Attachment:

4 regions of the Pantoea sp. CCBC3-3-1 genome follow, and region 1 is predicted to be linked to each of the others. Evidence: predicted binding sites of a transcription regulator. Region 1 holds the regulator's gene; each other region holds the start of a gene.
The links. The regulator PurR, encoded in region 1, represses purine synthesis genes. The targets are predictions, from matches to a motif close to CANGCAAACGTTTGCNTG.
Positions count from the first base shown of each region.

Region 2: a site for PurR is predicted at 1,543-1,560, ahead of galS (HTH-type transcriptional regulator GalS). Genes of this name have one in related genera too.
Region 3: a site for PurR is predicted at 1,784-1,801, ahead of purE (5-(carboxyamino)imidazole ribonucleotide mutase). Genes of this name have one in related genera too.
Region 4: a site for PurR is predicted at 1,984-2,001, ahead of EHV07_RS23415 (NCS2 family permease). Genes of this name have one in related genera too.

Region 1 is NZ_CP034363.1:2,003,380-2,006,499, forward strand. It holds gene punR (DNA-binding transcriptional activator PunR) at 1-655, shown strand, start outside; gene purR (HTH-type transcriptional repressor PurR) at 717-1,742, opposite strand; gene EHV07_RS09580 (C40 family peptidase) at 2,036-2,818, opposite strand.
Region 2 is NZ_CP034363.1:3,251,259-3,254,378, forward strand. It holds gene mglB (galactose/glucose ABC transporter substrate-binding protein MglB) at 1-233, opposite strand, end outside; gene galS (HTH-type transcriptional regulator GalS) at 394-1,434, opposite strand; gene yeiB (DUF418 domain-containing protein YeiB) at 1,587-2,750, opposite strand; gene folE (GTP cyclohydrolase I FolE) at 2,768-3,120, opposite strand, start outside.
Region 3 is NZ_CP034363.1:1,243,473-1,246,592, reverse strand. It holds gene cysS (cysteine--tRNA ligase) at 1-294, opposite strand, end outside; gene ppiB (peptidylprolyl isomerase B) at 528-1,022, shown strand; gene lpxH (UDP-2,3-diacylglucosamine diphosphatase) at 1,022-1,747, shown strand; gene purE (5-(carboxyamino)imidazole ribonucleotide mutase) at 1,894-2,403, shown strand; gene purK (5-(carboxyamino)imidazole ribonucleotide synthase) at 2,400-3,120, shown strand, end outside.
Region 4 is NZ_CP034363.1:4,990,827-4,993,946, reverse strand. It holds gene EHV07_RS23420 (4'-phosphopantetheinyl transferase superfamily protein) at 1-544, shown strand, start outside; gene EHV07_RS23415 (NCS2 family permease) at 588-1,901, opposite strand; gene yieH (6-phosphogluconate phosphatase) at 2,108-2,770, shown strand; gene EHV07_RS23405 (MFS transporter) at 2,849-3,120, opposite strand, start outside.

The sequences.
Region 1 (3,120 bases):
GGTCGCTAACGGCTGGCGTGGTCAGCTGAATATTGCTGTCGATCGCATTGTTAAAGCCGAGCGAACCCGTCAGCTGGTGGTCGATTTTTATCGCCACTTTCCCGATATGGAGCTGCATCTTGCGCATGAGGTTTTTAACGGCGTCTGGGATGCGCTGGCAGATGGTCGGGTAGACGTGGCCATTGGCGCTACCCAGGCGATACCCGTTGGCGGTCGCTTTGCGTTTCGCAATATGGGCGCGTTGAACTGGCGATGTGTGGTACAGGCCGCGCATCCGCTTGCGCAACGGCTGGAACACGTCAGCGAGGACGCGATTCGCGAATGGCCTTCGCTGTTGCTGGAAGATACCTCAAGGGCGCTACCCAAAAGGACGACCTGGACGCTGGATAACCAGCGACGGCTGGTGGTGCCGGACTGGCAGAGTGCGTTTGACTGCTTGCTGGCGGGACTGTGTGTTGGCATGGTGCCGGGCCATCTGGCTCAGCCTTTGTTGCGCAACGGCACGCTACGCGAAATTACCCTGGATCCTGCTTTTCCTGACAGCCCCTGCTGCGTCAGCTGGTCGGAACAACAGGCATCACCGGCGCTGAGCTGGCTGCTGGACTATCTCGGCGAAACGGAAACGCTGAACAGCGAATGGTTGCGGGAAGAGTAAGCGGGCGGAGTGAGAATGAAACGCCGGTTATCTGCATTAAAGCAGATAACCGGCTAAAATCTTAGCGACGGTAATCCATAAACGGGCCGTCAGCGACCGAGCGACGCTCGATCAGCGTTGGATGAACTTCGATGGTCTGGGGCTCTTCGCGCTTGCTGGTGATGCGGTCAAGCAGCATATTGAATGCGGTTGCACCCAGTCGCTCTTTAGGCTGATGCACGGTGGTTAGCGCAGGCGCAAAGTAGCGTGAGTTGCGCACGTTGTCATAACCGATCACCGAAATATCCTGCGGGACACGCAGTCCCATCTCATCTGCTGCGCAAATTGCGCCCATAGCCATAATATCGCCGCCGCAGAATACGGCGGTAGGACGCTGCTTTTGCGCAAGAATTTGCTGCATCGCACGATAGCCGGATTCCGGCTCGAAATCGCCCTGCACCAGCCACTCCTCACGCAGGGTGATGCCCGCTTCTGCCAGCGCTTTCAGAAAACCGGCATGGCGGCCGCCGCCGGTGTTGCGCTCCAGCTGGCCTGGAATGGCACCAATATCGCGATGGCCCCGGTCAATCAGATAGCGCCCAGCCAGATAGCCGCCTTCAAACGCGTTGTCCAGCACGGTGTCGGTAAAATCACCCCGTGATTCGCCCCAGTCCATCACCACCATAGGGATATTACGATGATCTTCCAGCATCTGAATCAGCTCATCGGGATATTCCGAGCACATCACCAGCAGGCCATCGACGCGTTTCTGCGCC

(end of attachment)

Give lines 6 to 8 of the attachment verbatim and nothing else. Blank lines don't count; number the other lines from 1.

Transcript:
Region 4: a site for PurR is predicted at 1,984-2,001, ahead of EHV07_RS23415 (NCS2 family permease). Genes of this name have one in related genera too.

Region 1 is NZ_CP034363.1:2,003,380-2,006,499, forward strand. It holds gene punR (DNA-binding transcriptional activator PunR) at 1-655, shown strand, start outside; gene purR (HTH-type transcriptional repressor PurR) at 717-1,742, opposite strand; gene EHV07_RS09580 (C40 family peptidase) at 2,036-2,818, opposite strand.
Region 2 is NZ_CP034363.1:3,251,259-3,254,378, forward strand. It holds gene mglB (galactose/glucose ABC transporter substrate-binding protein MglB) at 1-233, opposite strand, end outside; gene galS (HTH-type transcriptional regulator GalS) at 394-1,434, opposite strand; gene yeiB (DUF418 domain-containing protein YeiB) at 1,587-2,750, opposite strand; gene folE (GTP cyclohydrolase I FolE) at 2,768-3,120, opposite strand, start outside.